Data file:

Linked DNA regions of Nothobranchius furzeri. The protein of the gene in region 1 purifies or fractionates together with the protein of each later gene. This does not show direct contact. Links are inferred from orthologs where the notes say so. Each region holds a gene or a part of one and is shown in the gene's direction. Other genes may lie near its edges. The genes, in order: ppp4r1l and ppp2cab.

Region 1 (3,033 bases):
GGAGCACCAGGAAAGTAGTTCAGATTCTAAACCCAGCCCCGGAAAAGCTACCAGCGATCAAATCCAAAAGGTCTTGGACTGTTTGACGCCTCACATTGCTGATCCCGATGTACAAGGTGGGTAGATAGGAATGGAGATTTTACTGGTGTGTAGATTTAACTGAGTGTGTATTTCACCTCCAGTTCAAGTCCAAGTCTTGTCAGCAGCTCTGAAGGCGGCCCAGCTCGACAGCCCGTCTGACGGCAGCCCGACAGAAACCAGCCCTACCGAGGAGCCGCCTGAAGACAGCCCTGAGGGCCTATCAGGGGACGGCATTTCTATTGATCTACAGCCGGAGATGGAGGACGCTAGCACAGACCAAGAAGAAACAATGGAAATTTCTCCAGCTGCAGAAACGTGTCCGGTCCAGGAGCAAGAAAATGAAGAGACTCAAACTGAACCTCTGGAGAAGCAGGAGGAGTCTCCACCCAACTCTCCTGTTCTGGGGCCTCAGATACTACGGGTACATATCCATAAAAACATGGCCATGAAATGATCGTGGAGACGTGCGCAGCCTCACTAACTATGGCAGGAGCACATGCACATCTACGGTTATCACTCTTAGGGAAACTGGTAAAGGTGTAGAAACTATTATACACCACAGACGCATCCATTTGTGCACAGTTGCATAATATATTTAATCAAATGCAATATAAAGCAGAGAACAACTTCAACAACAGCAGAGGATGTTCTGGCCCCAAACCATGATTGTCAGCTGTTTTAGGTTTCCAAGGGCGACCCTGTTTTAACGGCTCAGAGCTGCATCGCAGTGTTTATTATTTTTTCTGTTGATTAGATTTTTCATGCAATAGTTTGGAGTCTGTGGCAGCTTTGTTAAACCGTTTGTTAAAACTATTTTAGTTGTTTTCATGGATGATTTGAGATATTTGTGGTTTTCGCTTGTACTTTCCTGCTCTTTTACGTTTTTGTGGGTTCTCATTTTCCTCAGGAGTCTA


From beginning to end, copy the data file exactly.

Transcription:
Linked DNA regions of Nothobranchius furzeri. The protein of the gene in region 1 purifies or fractionates together with the protein of each later gene. This does not show direct contact. Links are inferred from orthologs where the notes say so. Each region holds a gene or a part of one and is shown in the gene's direction. Other genes may lie near its edges. The genes, in order: ppp4r1l and ppp2cab.

Region 1 (3,033 bases):
GGAGCACCAGGAAAGTAGTTCAGATTCTAAACCCAGCCCCGGAAAAGCTACCAGCGATCAAATCCAAAAGGTCTTGGACTGTTTGACGCCTCACATTGCTGATCCCGATGTACAAGGTGGGTAGATAGGAATGGAGATTTTACTGGTGTGTAGATTTAACTGAGTGTGTATTTCACCTCCAGTTCAAGTCCAAGTCTTGTCAGCAGCTCTGAAGGCGGCCCAGCTCGACAGCCCGTCTGACGGCAGCCCGACAGAAACCAGCCCTACCGAGGAGCCGCCTGAAGACAGCCCTGAGGGCCTATCAGGGGACGGCATTTCTATTGATCTACAGCCGGAGATGGAGGACGCTAGCACAGACCAAGAAGAAACAATGGAAATTTCTCCAGCTGCAGAAACGTGTCCGGTCCAGGAGCAAGAAAATGAAGAGACTCAAACTGAACCTCTGGAGAAGCAGGAGGAGTCTCCACCCAACTCTCCTGTTCTGGGGCCTCAGATACTACGGGTACATATCCATAAAAACATGGCCATGAAATGATCGTGGAGACGTGCGCAGCCTCACTAACTATGGCAGGAGCACATGCACATCTACGGTTATCACTCTTAGGGAAACTGGTAAAGGTGTAGAAACTATTATACACCACAGACGCATCCATTTGTGCACAGTTGCATAATATATTTAATCAAATGCAATATAAAGCAGAGAACAACTTCAACAACAGCAGAGGATGTTCTGGCCCCAAACCATGATTGTCAGCTGTTTTAGGTTTCCAAGGGCGACCCTGTTTTAACGGCTCAGAGCTGCATCGCAGTGTTTATTATTTTTTCTGTTGATTAGATTTTTCATGCAATAGTTTGGAGTCTGTGGCAGCTTTGTTAAACCGTTTGTTAAAACTATTTTAGTTGTTTTCATGGATGATTTGAGATATTTGTGGTTTTCGCTTGTACTTTCCTGCTCTTTTACGTTTTTGTGGGTTCTCATTTTCCTCAGGAGTCTA